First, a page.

Rucker swimmer reaches 1000-mile milestone
September 5, 2013
FORT RUCKER, Ala. (September 5, 2013) -- People choose to exercise for many reasons, from wanting to stay fit to increasing stamina to improving their physical physique, and one Fort Rucker man did all that and reached a milestone in the process.
John Edmunds, military retiree, hit the 1000-mile mark in Fort Rucker's Swim for Life program while swimming at the indoor pool at the Fort Rucker Physical Fitness Facility Aug. 28, and said it wasn't for the recognition, but for his health and Family.
"The main reason I swim is for my grandchildren," he said. "I want to be around to see them grow up and swimming will help me do that."
Edmunds suffered an aortic dissection about 4 years ago and underwent experimental surgery to remedy the issue.
"My surgeon told me that if I hadn't been in good shape from swimming, he wouldn't have even attempted the surgery," he said. "My daughter tells me that if I weren't swimming, I'd be dead by now, so swimming has literally saved my life."
Other benefits that Edmunds enjoys from exercising are less strain on his bones and joints because of the low-impact nature of swimming.
"My knees and ankles won't take the pounding from running and I can't do that anymore," said Edmunds. "Swimming is probably the best cardio-aerobic exercise that a person can do. It's a great way to exercise without any lateral difficulties to your body, particularly for someone that already has issues with their knees and ankles."
Edmunds was the first on Fort Rucker to reach the 1000-mile achievement and said that the achievements were a minimal factor in his motivation.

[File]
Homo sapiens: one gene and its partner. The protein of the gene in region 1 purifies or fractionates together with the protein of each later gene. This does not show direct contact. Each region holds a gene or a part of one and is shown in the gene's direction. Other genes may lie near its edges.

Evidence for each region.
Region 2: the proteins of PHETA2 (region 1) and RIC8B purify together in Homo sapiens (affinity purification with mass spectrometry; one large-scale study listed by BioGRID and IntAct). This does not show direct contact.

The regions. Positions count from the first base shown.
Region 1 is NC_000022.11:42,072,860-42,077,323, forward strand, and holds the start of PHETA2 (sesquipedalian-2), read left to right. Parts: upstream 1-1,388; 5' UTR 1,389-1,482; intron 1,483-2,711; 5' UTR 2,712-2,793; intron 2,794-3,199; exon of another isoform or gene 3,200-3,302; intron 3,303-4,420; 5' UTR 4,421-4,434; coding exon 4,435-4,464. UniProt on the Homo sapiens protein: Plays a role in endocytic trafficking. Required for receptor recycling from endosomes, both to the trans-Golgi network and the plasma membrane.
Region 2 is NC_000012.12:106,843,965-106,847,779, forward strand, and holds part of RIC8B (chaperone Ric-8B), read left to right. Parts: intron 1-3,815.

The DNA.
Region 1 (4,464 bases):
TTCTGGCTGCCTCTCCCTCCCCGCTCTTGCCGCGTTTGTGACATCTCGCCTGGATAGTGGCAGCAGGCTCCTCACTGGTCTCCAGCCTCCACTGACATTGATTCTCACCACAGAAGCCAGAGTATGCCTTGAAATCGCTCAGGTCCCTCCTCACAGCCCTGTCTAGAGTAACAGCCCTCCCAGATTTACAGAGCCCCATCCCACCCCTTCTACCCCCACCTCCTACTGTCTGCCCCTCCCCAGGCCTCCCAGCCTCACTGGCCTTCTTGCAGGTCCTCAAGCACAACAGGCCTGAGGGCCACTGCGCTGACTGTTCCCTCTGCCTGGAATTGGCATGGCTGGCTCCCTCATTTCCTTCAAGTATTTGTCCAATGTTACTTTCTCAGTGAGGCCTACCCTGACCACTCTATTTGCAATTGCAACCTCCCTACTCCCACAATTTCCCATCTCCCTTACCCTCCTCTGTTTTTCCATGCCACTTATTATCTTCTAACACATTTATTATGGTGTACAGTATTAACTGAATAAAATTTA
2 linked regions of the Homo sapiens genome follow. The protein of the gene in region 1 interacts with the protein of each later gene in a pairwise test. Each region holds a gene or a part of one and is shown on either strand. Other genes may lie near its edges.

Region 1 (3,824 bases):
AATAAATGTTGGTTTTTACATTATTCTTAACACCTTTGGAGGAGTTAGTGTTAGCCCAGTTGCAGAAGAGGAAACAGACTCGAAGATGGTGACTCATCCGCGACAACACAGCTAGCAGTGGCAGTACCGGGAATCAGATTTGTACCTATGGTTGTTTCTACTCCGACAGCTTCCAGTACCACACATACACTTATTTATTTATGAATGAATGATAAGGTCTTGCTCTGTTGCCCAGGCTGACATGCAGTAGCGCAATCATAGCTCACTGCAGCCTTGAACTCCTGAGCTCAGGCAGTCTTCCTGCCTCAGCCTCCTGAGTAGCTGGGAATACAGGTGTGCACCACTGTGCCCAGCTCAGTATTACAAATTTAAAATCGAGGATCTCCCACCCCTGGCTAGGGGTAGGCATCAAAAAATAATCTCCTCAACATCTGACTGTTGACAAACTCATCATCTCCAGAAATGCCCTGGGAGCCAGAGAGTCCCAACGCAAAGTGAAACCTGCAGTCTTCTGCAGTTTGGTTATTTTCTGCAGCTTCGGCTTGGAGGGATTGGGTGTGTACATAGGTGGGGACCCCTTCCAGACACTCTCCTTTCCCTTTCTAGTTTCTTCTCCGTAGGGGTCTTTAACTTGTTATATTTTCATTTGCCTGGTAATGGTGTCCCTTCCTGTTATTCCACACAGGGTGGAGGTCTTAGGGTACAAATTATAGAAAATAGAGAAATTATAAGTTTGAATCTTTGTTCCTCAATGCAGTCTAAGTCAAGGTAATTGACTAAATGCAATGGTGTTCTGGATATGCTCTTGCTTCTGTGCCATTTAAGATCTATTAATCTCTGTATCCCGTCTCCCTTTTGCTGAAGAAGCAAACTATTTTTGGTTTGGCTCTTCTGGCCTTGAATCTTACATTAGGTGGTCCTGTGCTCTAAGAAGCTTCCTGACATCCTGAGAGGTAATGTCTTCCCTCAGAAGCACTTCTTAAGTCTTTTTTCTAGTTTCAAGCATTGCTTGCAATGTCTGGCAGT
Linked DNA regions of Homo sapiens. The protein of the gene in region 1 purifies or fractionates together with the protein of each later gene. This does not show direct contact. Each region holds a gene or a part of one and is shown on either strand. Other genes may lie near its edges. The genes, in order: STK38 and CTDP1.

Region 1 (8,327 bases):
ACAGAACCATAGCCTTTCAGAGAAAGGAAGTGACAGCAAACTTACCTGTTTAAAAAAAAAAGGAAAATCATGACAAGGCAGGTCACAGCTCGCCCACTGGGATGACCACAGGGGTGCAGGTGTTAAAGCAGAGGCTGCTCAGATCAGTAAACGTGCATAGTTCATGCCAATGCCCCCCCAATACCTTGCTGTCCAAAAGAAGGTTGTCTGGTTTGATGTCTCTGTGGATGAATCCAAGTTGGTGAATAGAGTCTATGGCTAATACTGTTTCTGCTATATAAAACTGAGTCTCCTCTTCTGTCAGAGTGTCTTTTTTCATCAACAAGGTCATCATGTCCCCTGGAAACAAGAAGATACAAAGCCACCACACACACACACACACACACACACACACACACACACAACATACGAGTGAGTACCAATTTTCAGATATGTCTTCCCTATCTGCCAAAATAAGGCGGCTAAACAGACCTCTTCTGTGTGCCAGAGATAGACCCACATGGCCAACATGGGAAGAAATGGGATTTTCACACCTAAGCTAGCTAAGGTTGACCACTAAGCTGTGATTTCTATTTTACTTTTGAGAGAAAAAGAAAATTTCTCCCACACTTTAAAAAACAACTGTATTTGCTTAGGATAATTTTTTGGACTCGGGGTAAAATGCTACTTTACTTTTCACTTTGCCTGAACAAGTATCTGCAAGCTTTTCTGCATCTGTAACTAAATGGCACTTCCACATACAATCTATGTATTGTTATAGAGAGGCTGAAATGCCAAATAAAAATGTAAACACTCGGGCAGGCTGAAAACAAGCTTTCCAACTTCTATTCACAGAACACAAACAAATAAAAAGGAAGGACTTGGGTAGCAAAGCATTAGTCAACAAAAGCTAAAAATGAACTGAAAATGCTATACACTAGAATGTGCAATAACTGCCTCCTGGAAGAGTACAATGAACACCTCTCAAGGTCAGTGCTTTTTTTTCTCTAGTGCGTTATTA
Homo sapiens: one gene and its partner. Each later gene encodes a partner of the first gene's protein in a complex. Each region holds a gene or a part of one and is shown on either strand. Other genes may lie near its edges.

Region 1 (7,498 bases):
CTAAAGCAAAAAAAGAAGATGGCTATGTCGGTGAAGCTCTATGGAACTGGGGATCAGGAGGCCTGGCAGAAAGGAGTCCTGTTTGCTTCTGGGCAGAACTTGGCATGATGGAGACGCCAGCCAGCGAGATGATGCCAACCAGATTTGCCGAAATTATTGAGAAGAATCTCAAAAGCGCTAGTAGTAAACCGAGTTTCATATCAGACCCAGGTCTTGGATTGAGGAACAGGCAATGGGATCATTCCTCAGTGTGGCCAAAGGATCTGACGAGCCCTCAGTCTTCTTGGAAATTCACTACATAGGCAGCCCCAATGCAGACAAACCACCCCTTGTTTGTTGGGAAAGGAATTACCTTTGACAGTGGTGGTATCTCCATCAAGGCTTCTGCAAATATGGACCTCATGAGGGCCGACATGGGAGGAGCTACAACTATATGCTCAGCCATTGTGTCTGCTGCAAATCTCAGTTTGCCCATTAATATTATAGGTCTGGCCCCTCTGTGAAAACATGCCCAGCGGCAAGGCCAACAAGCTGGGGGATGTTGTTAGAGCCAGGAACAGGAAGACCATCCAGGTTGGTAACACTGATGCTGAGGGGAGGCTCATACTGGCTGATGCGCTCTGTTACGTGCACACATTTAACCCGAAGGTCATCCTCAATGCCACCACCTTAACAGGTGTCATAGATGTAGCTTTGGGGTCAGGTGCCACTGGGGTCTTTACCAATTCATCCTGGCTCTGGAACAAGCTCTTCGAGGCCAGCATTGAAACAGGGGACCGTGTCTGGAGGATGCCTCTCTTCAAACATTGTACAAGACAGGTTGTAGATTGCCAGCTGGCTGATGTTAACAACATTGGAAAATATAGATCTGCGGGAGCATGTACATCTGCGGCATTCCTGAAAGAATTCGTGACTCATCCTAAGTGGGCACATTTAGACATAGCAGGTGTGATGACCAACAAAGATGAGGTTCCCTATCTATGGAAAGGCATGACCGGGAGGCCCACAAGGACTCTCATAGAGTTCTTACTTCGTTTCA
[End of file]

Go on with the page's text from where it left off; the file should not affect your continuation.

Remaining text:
"To me, they're just miles," he said. "The miles are there just as something to count and there are a lot of people out there who swim a lot more than me."
It's because of one of those people that Edmunds got into swimming in the first place. A high school classmate, who was on a local swim team, urged him to join the team, and he continued swim until he joined the Army.
Many years later, he discovered the Swim for Life program and got back into the water.
"One of the lifeguards (here on Fort Rucker) reinstituted this program about five years ago, and I've participated in it since it started back up," he said. "I've been averaging about 200 miles per year and that's how I can now tell if I'm swimming too much or too little."
Swim for Life is a Directorate of Family, Morale, Welfare and Recreation program designed as a motivational tool to keep people fit for life, according to Jon Cole, DFMWR aquatic manager.
"It's basically what it sounds like -- it's swimming for life," he said. "We normally have about 50 participants that will get a badge for every 50 miles they swim up to 200."
After the 200-mile mark, participants are given recognition in 250-mile increments.
The Swim for Life program is open to all ages of authorized patrons.
"There is no age limit to participate in the program," said Cole. "We have some participants who are in their teens and some that are seniors. (The program) is really about finding something that you can do to help maintain your fitness throughout your lifetime."
For more information on Swim for Life, call 255-9162.